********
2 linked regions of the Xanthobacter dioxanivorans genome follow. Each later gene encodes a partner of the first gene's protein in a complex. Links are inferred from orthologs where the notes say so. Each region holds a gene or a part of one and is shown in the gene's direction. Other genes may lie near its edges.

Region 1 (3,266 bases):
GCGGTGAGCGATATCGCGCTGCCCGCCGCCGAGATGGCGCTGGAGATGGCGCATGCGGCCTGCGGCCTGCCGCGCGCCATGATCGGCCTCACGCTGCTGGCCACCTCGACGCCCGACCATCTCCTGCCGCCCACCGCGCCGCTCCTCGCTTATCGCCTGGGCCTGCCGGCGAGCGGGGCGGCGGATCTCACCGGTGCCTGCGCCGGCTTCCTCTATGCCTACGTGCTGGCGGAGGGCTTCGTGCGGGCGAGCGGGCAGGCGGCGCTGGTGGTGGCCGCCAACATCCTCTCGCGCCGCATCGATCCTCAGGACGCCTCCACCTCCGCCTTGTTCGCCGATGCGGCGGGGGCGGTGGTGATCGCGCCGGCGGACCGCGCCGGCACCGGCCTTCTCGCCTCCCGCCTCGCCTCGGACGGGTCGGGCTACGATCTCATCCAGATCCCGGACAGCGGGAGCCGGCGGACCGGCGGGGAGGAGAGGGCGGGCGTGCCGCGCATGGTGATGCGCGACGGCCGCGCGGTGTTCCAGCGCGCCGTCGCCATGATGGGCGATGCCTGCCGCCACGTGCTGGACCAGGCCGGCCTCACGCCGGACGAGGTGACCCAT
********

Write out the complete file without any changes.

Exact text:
2 linked regions of the Xanthobacter dioxanivorans genome follow. Each later gene encodes a partner of the first gene's protein in a complex. Links are inferred from orthologs where the notes say so. Each region holds a gene or a part of one and is shown in the gene's direction. Other genes may lie near its edges.

Region 1 (3,266 bases):
GCGGTGAGCGATATCGCGCTGCCCGCCGCCGAGATGGCGCTGGAGATGGCGCATGCGGCCTGCGGCCTGCCGCGCGCCATGATCGGCCTCACGCTGCTGGCCACCTCGACGCCCGACCATCTCCTGCCGCCCACCGCGCCGCTCCTCGCTTATCGCCTGGGCCTGCCGGCGAGCGGGGCGGCGGATCTCACCGGTGCCTGCGCCGGCTTCCTCTATGCCTACGTGCTGGCGGAGGGCTTCGTGCGGGCGAGCGGGCAGGCGGCGCTGGTGGTGGCCGCCAACATCCTCTCGCGCCGCATCGATCCTCAGGACGCCTCCACCTCCGCCTTGTTCGCCGATGCGGCGGGGGCGGTGGTGATCGCGCCGGCGGACCGCGCCGGCACCGGCCTTCTCGCCTCCCGCCTCGCCTCGGACGGGTCGGGCTACGATCTCATCCAGATCCCGGACAGCGGGAGCCGGCGGACCGGCGGGGAGGAGAGGGCGGGCGTGCCGCGCATGGTGATGCGCGACGGCCGCGCGGTGTTCCAGCGCGCCGTCGCCATGATGGGCGATGCCTGCCGCCACGTGCTGGACCAGGCCGGCCTCACGCCGGACGAGGTGACCCAT